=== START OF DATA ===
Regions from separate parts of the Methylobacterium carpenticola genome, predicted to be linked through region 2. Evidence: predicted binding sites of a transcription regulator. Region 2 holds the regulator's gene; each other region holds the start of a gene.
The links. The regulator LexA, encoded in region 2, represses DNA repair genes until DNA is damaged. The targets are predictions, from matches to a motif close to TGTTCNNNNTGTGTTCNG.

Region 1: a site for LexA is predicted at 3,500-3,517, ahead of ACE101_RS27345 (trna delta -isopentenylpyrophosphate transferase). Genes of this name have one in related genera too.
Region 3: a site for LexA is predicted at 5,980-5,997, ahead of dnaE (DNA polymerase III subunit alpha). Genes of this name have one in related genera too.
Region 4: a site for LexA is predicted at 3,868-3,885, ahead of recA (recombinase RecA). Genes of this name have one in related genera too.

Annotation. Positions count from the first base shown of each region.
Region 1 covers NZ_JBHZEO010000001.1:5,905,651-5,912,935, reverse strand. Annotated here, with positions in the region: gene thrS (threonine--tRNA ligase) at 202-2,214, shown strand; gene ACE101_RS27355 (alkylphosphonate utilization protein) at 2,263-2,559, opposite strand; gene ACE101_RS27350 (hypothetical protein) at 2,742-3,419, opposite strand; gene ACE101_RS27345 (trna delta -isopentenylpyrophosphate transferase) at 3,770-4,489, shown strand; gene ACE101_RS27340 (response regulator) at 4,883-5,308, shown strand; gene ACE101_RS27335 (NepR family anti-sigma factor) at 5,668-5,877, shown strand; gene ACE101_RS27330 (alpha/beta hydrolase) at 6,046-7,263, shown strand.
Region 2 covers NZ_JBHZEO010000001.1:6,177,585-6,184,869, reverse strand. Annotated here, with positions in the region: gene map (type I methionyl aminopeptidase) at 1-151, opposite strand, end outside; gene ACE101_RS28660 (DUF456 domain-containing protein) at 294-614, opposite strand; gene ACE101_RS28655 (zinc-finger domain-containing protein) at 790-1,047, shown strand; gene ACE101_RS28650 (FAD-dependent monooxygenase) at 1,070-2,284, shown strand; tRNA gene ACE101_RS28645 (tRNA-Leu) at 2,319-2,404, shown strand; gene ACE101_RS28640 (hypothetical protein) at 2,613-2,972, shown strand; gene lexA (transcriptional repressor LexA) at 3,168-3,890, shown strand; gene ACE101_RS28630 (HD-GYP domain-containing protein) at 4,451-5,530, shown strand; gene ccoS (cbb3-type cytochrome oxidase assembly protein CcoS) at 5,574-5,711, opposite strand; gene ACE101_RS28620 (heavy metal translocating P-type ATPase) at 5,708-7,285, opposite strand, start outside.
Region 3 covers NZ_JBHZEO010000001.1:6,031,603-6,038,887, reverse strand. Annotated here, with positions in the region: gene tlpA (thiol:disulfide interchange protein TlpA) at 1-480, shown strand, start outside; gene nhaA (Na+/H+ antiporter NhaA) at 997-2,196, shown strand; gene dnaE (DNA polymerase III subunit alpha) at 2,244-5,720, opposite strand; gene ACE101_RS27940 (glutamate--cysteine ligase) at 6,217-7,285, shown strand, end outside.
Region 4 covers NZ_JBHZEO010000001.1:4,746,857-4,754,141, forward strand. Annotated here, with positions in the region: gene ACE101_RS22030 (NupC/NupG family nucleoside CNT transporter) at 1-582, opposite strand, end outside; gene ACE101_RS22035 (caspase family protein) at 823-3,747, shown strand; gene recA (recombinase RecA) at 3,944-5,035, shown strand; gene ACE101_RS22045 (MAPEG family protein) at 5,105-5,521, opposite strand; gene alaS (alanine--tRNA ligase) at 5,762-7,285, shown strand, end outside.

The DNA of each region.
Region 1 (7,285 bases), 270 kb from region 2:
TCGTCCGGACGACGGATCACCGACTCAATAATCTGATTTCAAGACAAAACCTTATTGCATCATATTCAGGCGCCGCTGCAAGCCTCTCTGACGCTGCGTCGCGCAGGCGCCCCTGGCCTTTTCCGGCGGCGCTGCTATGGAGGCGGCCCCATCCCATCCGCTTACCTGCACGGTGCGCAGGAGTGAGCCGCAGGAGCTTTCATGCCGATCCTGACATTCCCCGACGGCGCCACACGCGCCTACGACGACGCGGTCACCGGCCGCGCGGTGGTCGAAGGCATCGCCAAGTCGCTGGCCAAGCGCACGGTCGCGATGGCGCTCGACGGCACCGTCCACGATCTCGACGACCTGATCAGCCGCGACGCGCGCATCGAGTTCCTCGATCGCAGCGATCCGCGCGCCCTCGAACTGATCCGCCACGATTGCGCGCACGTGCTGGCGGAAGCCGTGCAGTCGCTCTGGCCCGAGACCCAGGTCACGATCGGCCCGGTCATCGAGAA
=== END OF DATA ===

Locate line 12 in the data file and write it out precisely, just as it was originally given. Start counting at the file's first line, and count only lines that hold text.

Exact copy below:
Region 1 (7,285 bases), 270 kb from region 2: